Frankenheimer and scriptwriter George Axelrod took Richard Condon's novel and created a frightening film not just about political assassination, but also about the evil that people will do in order to gain power. The Manchurian Candidate has some bravura scenes, in particular the Garden Club meeting, where Frankenheimer manages to meld the conflicting scenes between what the soldiers see and what is reality brilliantly. The assassination of Senator Jordan is also brilliantly shot. Frankenheimer has no music to intrude on this horrifying scene, but it is a frightening moment not just because they are being murdered but because we know Shaw is not evil for doing so. Frankenheimer even manages to say a lot about the characters without being overt. At the Costume Party the Iselins give for the Jordans, Mrs. Iselin's costume of a Shepherdess suggests that she may appear the epitome of genteel womanhood, she really is controlling the masses, while Raymond's costume of a cowboy looks for suited for a little boy than a grown man.

All these things enhance some of the best performances in the careers of everyone involved. Laurence Harvey portrays both the haughtiness and torment of Raymond Shaw, a man who has been ground into the earth by a manipulative and domineering mother. His best scenes are when he is broken emotionally, knowing that something is wildly wrong but not realizing just how controlled he is. Sinatra delivers a great performance as Marco. He's both tough and smart, who is relentless in his pursuit of whoever is behind this dastardly plan but who also shifts his views of Shaw, from dislike to genuine sympathy. James Gregory's Senator Iselin captures the blowhard, pompous idiot that his character is. It's a curious thing that while he sounds in his Red-baiting like Senator Joe McCarthy he also happens to look a bit like Senator Barry Goldwater. McGiver and Parrish as the Jordans also give strong performances as people who get caught up in the machinations of foreign agents with tragic results.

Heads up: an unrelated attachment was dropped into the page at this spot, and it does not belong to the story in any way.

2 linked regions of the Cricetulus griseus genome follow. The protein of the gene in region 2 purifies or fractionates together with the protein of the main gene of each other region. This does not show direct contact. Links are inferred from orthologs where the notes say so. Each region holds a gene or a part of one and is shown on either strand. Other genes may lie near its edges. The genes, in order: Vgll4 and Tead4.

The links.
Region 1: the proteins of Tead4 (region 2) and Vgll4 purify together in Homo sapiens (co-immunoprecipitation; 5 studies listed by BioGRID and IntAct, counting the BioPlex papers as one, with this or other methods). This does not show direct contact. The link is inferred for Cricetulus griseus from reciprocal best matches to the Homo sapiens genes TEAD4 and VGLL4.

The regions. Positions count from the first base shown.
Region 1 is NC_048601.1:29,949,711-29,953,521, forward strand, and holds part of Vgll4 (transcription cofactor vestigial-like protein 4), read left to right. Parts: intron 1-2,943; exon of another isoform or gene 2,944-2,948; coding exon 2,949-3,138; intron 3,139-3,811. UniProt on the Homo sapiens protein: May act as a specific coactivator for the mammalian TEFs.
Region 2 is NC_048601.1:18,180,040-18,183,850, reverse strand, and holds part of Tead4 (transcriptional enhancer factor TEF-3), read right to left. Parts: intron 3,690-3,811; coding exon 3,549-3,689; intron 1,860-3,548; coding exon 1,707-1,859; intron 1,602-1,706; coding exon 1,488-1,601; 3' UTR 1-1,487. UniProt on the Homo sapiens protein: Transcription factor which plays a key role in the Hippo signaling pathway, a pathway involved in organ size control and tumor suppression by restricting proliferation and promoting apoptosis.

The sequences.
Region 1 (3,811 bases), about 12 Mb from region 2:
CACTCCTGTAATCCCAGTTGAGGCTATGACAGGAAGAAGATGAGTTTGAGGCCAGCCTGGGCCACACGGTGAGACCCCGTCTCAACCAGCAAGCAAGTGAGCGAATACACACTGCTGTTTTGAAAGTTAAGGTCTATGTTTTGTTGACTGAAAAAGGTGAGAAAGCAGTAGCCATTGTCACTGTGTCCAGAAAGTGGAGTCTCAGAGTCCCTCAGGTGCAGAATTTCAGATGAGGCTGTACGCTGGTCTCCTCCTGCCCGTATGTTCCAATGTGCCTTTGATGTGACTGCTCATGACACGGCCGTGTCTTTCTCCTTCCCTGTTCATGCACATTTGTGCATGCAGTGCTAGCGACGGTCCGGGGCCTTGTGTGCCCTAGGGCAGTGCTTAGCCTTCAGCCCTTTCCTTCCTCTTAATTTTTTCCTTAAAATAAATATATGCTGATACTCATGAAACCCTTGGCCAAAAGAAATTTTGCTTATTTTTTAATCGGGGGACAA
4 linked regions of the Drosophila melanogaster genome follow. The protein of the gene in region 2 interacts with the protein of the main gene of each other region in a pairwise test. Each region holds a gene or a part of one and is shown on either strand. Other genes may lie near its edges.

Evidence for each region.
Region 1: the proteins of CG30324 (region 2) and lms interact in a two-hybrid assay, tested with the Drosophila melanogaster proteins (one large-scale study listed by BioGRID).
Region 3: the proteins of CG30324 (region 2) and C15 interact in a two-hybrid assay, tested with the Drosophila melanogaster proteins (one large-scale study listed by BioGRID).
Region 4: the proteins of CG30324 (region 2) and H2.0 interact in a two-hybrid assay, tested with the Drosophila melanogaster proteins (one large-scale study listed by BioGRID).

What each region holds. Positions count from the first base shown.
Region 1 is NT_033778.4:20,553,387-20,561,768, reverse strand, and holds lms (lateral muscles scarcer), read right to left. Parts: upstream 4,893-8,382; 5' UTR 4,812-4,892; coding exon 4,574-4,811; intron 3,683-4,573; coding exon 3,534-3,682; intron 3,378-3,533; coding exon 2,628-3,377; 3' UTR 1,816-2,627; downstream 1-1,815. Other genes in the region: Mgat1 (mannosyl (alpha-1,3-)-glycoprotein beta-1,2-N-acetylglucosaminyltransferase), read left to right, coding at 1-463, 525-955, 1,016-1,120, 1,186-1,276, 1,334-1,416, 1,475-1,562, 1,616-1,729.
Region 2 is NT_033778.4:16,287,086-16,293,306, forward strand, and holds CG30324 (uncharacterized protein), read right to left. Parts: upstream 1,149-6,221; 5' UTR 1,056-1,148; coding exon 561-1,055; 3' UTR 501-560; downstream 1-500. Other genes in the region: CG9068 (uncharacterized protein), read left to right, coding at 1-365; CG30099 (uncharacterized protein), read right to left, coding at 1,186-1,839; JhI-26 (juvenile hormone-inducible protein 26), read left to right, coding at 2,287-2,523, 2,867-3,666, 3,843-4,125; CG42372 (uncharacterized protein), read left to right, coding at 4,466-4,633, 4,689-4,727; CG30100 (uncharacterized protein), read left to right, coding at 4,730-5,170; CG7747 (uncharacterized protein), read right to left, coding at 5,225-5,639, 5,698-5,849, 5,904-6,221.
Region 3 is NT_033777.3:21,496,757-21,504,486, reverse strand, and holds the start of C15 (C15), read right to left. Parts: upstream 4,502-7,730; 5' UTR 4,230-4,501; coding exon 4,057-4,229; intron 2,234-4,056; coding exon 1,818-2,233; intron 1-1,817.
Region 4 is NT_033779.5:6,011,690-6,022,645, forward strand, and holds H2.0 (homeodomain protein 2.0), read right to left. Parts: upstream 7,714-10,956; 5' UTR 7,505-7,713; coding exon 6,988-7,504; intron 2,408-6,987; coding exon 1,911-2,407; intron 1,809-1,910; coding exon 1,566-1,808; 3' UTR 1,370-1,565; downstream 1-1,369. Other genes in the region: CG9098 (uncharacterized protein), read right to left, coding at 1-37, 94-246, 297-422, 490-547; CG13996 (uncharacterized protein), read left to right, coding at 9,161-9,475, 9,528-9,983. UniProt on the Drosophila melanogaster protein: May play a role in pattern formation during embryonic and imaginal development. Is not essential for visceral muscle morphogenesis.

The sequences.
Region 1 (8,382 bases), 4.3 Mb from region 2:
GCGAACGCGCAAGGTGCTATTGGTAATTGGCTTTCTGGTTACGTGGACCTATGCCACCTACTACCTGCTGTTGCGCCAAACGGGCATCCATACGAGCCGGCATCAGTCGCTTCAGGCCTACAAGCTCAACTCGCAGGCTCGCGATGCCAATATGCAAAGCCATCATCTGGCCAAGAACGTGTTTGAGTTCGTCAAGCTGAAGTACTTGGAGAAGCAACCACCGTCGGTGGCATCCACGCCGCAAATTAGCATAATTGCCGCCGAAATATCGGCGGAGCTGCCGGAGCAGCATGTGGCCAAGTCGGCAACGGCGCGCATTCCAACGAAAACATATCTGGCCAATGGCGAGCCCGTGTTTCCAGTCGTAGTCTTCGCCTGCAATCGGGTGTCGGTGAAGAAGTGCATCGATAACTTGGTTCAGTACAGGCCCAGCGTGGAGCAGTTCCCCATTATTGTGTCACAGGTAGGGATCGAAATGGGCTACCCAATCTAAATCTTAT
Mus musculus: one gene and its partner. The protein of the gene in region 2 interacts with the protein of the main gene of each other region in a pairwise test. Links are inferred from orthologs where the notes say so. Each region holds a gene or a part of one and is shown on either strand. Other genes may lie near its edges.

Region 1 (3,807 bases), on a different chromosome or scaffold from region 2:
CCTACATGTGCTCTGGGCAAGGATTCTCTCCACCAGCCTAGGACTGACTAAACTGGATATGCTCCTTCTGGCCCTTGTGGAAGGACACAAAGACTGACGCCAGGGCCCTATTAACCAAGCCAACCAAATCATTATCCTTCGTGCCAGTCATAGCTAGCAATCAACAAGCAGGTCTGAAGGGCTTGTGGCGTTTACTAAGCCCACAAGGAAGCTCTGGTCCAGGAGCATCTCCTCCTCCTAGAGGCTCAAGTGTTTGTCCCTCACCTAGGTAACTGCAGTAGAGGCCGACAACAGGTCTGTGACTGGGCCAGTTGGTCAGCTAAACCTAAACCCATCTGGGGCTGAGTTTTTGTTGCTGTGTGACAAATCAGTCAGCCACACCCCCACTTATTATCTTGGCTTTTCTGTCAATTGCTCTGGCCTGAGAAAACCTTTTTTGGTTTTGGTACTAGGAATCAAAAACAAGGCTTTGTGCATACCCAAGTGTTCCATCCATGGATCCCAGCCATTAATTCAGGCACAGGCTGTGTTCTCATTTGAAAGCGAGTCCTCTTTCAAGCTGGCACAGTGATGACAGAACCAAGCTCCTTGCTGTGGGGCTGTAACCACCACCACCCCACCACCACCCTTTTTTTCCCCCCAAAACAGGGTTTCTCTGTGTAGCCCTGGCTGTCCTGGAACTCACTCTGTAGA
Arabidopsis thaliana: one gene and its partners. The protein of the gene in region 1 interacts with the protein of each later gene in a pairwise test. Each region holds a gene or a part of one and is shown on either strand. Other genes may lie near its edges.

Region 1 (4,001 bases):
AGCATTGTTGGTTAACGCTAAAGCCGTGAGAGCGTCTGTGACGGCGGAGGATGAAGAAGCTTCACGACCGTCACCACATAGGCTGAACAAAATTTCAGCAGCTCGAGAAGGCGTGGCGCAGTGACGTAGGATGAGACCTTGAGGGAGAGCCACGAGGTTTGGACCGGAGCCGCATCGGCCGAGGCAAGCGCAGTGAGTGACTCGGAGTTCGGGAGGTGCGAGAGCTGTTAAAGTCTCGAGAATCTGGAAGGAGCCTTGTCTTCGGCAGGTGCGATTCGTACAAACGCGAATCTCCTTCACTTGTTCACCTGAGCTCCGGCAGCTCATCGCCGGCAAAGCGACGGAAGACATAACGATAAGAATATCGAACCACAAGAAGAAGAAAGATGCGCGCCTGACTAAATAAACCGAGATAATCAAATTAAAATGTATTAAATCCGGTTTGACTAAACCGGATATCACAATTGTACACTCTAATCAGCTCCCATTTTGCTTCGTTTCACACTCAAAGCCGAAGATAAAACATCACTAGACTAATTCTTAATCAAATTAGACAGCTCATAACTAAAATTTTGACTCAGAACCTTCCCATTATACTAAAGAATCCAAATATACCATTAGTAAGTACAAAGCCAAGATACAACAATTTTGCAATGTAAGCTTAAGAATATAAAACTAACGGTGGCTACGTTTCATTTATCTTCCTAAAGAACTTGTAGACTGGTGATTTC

The hallmark performance in The Manchurian Candidate is Angela Lansbury as Mrs. Iselin. She is cold, unscrupulous, thoroughly and irredeemably evil, a woman who will not shrink from using her own child to commit unspeakable acts (and, in a pivotal scene, strongly suggesting that she herself commits unspeakable acts with Raymond). Her barely masked contempt for both her husband and son (whom she refers to as her 'little boys') gives her a more menacing air. It is a brilliant performance of a cold-blooded monster.

Interestingly enough, while Leigh was also wonderful as Rosie, throughout The Manchurian Candidate one wonders exactly what her role was. Is Rosie also an agent assigned to Marco? Just a concerned bystander who falls for him? The mystery of who Rosie actually is isn't resolved, so we have to just guess she is just a woman Marco happened to meet who falls in love with him.
Credit also has to be given to Ferris Webster's editing, especially in the climatic convention scene. Webster's speeded-up film and quick cutting reflects both the chaos of the convention and heightens the fear of the impending assassination.

If I find any flaw in The Manchurian Candidate, it is that I would have preferred, curiously enough, a more violent and graphic ending. Given the truly shocking twist a more visual punch would have made what we'd seen even more horrifying...let alone cathartic. Still, perhaps given the times it was made in, it was the most we would be able to get.

The Manchurian Candidate is a brilliant, frightening, shocking film, with extraordinary performances by Sinatra, Harvey, and Lansbury (who oddly, was only three years older than her 'son'). It seems that the characters in The Manchurian Candidate drew a deadly hand.